By: Melissa A. Wright, Litigation Associate
The Ontario Superior Court of Justice recently held that an additional insured was covered by a policy, where there was no direct claim against the named insured, even though the coverage was limited to claims arising from the negligence of the named insured. The most common additional insured endorsements are generally speaking very restrictive in their application. As this case demonstrates, such an endorsement may still provide protection to an additional insured even where the plaintiff has no direct claim against the named insured.
The plaintiff hired Davis Systems of North Bay Nipissing (“Davis Systems”) to repair damage to a hotel that was caused by a fire. Davis Systems in turn subcontracted that work to Crystal Clean Carpet & Upholstery Specialist (“Crystal Clean”). Crystal Clean allegedly left a window open in the middle of winter, causing the pipes to freeze and burst. [show_more more=”Show More” less=”Show Less” color=”000000″ align=”center”]
The plaintiff sued both Davis Systems and Crystal Clean for damages resulting from Crystal Clean’s alleged negligence. Davis Systems cross claimed against Crystal Clean and brought a third party action against Crystal Clean’s insurer, Economical Insurance Group (“Economical”). Under the policy of insurance Davis Systems was listed as an additional insured.
While the plaintiff eventually consented to a dismissal of the action against Crystal Clean, the cross claim and third party claim continued. Economical and Crystal Clean together brought a Rule 21.01(1)(b) motion seeking a dismissal of the third party claim on the basis it disclosed no reasonable cause of action.
In order for Economical to have a duty to defend the action against Davis Systems, there must be the possibility of a duty to indemnify.
Economical and Crystal Clean argued that since the action against Crystal Clean had been discontinued, the true nature and substance of the claim was with respect to Davis Systems’ negligent acts and not with respect to liability arising out of the operations of Crystal Clean. It argued that the discontinuance was an acknowledgement by the plaintiff that the factual allegations could not support its claim; accordingly coverage for Davis Systems’ omissions relating to Crystal Clean’s operation could not be triggered.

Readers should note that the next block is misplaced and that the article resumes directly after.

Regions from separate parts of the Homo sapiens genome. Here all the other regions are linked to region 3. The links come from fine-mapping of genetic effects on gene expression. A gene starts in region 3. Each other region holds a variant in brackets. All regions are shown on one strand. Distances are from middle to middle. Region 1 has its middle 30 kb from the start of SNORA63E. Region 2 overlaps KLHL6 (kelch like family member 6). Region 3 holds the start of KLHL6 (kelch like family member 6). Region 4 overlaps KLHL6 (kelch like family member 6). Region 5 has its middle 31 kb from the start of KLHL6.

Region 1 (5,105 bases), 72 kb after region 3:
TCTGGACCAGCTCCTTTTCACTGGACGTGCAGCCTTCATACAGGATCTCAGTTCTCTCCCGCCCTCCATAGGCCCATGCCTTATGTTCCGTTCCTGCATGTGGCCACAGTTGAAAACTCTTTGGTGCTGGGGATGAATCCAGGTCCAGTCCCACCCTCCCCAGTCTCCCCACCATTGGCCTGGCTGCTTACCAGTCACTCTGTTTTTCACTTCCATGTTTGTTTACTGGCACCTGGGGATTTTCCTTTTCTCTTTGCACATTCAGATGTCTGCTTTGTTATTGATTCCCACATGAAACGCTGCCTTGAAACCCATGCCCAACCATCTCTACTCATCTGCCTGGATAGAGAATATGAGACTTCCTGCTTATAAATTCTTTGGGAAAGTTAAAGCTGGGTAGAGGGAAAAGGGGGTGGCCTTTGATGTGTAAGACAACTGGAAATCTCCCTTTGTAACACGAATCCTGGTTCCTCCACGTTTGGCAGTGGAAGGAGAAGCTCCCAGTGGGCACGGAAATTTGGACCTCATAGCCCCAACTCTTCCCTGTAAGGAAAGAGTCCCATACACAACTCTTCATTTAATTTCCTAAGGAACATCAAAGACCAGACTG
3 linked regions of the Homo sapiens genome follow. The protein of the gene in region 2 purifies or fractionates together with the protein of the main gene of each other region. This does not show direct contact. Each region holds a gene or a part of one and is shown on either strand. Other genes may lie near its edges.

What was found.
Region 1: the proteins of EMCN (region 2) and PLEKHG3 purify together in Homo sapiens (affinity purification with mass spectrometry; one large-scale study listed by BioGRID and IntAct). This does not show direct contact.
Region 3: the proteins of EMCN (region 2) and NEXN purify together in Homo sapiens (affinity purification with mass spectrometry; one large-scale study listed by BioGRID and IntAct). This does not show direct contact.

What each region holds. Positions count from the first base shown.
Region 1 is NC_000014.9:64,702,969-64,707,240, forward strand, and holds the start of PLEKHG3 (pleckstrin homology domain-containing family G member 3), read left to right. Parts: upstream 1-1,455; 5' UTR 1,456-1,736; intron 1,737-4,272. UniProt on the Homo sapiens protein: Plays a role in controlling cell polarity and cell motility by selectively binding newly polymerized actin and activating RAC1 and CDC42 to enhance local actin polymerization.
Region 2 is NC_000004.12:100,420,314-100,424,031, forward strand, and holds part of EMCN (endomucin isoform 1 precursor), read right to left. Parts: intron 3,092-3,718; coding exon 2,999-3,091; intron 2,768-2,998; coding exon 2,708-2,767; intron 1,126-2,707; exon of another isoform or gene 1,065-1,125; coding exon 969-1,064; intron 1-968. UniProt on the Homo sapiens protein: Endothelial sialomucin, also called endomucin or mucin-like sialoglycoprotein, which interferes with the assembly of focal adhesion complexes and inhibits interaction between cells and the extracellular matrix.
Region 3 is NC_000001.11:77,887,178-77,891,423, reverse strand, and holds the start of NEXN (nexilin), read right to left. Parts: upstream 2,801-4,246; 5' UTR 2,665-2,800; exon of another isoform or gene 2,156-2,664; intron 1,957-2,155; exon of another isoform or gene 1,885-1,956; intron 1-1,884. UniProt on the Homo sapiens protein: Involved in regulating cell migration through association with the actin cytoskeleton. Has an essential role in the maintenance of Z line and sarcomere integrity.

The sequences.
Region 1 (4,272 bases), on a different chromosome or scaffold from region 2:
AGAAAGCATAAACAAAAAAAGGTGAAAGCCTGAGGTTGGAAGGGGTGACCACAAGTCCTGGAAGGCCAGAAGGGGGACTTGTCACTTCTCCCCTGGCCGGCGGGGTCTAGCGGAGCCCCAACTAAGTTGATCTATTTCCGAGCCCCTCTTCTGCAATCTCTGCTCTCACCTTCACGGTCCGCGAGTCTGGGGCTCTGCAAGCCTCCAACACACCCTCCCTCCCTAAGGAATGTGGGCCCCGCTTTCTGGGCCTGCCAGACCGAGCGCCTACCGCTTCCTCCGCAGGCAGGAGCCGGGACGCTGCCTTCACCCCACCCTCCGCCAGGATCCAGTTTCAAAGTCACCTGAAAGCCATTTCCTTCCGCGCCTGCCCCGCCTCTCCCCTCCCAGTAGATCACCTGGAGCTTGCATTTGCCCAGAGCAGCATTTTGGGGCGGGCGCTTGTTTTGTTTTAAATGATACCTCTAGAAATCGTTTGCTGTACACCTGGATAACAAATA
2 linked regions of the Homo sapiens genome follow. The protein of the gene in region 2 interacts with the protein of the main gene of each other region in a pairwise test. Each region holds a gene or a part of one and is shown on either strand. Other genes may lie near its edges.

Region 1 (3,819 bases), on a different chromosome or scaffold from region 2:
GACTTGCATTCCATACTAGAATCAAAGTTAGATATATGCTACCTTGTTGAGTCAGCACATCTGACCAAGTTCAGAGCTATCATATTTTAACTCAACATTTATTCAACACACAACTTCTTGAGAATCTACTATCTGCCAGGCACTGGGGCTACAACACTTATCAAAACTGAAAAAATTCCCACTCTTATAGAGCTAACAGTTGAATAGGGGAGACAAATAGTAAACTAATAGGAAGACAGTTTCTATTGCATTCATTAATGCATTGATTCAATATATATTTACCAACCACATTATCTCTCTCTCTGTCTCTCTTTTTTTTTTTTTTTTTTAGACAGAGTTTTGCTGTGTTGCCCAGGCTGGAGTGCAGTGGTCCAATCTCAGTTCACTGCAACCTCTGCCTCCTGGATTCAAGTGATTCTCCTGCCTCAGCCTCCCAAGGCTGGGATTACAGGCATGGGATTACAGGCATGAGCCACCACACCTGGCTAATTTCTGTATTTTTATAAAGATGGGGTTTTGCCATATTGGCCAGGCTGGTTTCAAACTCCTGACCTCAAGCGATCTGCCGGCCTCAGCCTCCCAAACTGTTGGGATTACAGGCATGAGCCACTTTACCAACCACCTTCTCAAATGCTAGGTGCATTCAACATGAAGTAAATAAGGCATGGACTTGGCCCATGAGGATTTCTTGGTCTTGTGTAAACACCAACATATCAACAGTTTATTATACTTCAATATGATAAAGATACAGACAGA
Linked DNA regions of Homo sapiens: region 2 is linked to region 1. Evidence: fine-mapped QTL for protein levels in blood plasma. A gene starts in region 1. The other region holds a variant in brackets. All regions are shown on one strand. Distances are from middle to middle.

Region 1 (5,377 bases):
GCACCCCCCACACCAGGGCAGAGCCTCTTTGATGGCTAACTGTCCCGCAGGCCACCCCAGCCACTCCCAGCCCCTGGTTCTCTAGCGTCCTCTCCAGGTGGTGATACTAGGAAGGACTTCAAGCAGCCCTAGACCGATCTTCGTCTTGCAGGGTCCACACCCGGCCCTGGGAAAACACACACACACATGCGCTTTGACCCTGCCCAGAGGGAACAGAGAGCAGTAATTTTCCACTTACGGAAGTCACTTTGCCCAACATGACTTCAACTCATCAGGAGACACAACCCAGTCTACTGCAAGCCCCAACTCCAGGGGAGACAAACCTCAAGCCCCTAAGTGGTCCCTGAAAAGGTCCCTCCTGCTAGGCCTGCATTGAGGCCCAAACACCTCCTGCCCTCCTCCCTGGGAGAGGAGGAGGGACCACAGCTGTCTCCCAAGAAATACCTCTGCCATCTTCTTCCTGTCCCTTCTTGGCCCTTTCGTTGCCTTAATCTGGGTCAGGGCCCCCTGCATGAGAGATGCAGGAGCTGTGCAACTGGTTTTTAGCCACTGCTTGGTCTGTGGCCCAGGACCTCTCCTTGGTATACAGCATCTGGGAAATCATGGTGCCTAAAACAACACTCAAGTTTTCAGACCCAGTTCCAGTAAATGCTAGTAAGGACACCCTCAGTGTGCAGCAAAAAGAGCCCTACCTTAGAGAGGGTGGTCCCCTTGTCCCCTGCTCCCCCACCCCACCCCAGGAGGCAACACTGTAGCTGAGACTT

The court did not accept Economical and Crystal Clean’s argument for the following reasons. First, the court did not know the reasons why the plaintiff discontinued its claim against Crystal Clean. Second, even if the discontinuance could be said to be an admission, it was not binding on Davis Systems. Third, the discontinuance could only be said to be an acknowledgment that the plaintiff’s claim against Crystal Clean could not succeed. It was not an acknowledgment in respect of the plaintiff’s claim against Davis Systems.
The pleadings alleged that Davis Systems was liable to the plaintiff for breach of contract as a result of Crystal Clean’s negligence. This allegation was, in the court’s view, within the coverage provided by the policy. Notably, the exclusion in the additional insured clause was restricted solely to Davis Systems’ own negligent acts. The clause read as follows:
[..] Davis Systems are hereby added to the policy as additional Insureds but only with respect to liability arising out of the operations performed by or for the named insured but excluding any negligent acts committed by such additional Insured. (Emphasis in original)
As there was no other factual basis for Davis System to be liable other than Crystal Clean’s negligence, the discontinuance against Crystal Clean did not change the factual basis upon which the plaintiff was seeking to find Davis Systems liable. The policy covered damages for Crystal Clean’s negligence when those damages were sought from Davis Systems. Accordingly, the motion was dismissed.
In this case, there was real value added by the additional insured endorsement even though the language of the clause itself was restrictive. Additional insured endorsements should be carefully reviewed by your counsel to ensure that your interests are being protected.
 Innvest Real Estate Trust (o/a Travelodge Airport North Bay) v. 1328151 Ontario Inc. (o/a Paul Davis Systems of North Bay Nipissing) et al., 2014 ONSC 5891
Melissa A. Wright is an associate at Theall Group LLP and maintains a broad commercial litigation practice. Prior to joining Theall Group LLP, Melissa summered, articled and practiced at the Toronto offices of a prominent business law firm gaining corporate tax, dispute resolution and commercial litigation experience. Melissa graduated from the University of Windsor’s Faculty of Law in 2011 and was called to the Ontario Bar in 2012.
For more information, visit http://www.theallgroup.com/
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